7.5/10
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86 user 38 critic

Searching for Bobby Fischer (1993)

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A prepubescent chess prodigy refuses to harden himself in order to become a champion like the famous but unlikable Bobby Fischer.

Director:

Steven Zaillian

Writers:

Fred Waitzkin (book), Steven Zaillian (screenplay)
Nominated for 1 Oscar. Another 5 wins & 9 nominations. See more awards »

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Cast

Cast overview, first billed only:
Max Pomeranc ... Josh Waitzkin
Joe Mantegna ... Fred Waitzkin
Joan Allen ... Bonnie Waitzkin
Ben Kingsley ... Bruce Pandolfini
Laurence Fishburne ... Vinnie
Michael Nirenberg Michael Nirenberg ... Jonathan Poe
Robert Stephens ... Poe's Teacher
David Paymer ... Kalev
Hal Scardino ... Morgan
Vasek Simek Vasek Simek ... Russian Park Player
William H. Macy ... Tunafish Father
Dan Hedaya ... Tournament Director
Laura Linney ... School Teacher
Anthony Heald ... Fighting Parent
Steven Randazzo Steven Randazzo ... Man of Many Signals
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Storyline

Josh Waitzkin is just a typical American boy interested in baseball when one day he challenges his father at chess and wins. Showing unusual precocity at the outdoor matches at Washington Square in New York City, he quickly makes friends with a hustler named Vinnie who teaches him speed chess. Josh's parents hire a renowned chess coach, Bruce, who teaches Josh the usefulness of measured planning. Along the way Josh becomes tired of Bruce's system and chess in general and purposely throws a match, leaving the prospects of winning a national championship in serious jeopardy. Written by Rick Gregory <rag.apa@email.apa.org>

Plot Summary | Plot Synopsis

Taglines:

Every journey begins with a single move.

Genres:

Biography | Drama

Motion Picture Rating (MPAA)

Rated PG for thematic elements | See all certifications »

Parents Guide:

View content advisory »
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Details

Country:

USA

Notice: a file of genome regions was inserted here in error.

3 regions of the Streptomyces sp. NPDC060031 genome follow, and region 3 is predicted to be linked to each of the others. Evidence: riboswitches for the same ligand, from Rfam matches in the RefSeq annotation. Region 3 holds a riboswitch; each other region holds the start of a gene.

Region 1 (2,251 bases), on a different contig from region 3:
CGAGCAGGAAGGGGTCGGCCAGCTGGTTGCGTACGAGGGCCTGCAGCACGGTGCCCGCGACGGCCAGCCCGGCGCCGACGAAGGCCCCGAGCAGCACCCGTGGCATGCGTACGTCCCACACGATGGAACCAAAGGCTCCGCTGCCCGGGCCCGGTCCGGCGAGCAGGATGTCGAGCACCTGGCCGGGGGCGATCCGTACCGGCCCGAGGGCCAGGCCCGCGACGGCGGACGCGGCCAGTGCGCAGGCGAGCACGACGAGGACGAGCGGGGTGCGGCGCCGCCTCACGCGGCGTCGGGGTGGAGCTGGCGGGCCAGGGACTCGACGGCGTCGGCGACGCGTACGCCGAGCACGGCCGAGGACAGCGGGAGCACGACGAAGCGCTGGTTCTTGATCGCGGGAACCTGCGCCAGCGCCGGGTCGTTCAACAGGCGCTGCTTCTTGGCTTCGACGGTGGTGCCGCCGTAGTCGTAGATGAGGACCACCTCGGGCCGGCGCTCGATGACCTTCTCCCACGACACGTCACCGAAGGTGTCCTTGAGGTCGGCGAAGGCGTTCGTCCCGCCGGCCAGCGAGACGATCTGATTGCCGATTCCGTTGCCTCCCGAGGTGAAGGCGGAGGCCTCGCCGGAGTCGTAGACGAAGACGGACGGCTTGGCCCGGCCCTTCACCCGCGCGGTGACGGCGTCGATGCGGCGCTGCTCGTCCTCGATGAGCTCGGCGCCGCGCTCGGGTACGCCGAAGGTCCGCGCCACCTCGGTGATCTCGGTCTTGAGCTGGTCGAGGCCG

Language:

English

Release Date:

11 August 1993 (USA) See more »

Also Known As:

Innocent Moves See more »

Filming Locations:

New York City, New York, USA See more »

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Box Office

Budget:

$12,000,000 (estimated)

Gross USA:

$7,266,383
See more on IMDbPro »

Company Credits

Production Co:

Mirage Enterprises See more »
Show more on IMDbPro »

Technical Specs

Runtime:

| (Ontario)

Sound Mix:

Dolby

Color:

Color

Aspect Ratio:

1.85 : 1
See full technical specs »
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Did You Know?

Trivia

The film's star, Max Pomeranc, was chosen because he is in real life a chess player (or was at the time of the film). The producers wanted someone who would be at ease and "correct" playing chess. None of the film's other stars played chess in the beginning, but eventually Joe Mantegna learned. See more »

Goofs

At the end of the final game, when Josh offers his rival a draw, his thumb is alternative seen up and down. See more »

Quotes

[first lines]
Josh Waitzkin: [about Bobby Fischer] In the days before the event, the whole world wondered if he would show up. Plane after plane waited on the runway, while he napped, took walks, and ate sandwiches. Henry Kissinger called and asked him to go for his country's honor. Soon after arriving, he offended the Icelanders by calling their country inadequate because it had no bowling alleys. He complained about the TV cameras, about the lighting, about the table and chairs, and the contrast of the ...
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Connections

Referenced in Chasing Amy (1997) See more »

Soundtracks

Rough Enough
Written by Freddie Foxx
Performed by Freddie Foxx
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Frequently Asked Questions

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User Reviews

 
Big movie, in a small package
2 December 2003 | by Sneaky_Pete_XXVIISee all my reviews

This is such a great film! And there is more than one reason why I believe this.

First of all, Ben Kingsley is one of my favorite actors. And this movie(along with "Sneakers", "Death and the Maiden", "Twelfth Night", and "Sexy Beast"), really helps me believe that. And I believe that this is one of his best characters, and best films.

As far as Max Pomeranc's acting is concerned...wonderful. Even today I can't think of a kid who's had a better performance. Truly good acting. And sadly for his short lived career, I'd have to say he was in his prime there.

The creativity in this film is awesome! My favorite scene is when Bruce(Kingsley) is teaching Josh(Pomerac) the dynamics of chess, and when the camera flips back and forth between the chess pieces, each time building up the conversation, and going up the ladder of significant pieces. Powerful scene, with powerful lessons.

I also enjoy that if you don't have much of an interest in chess, that it still keeps you capitvated. I wasn't as interested in chess until I saw this movie. And I'm even more interested in film (I thought that I couldn't be more interested).

And finally...the score. I love James Horner. And this is one of the reasons why. Along with "Sneakers", "Braveheart", and many other Horner scores, I find it makes the movie that much better.

Truly a movie to remember always.


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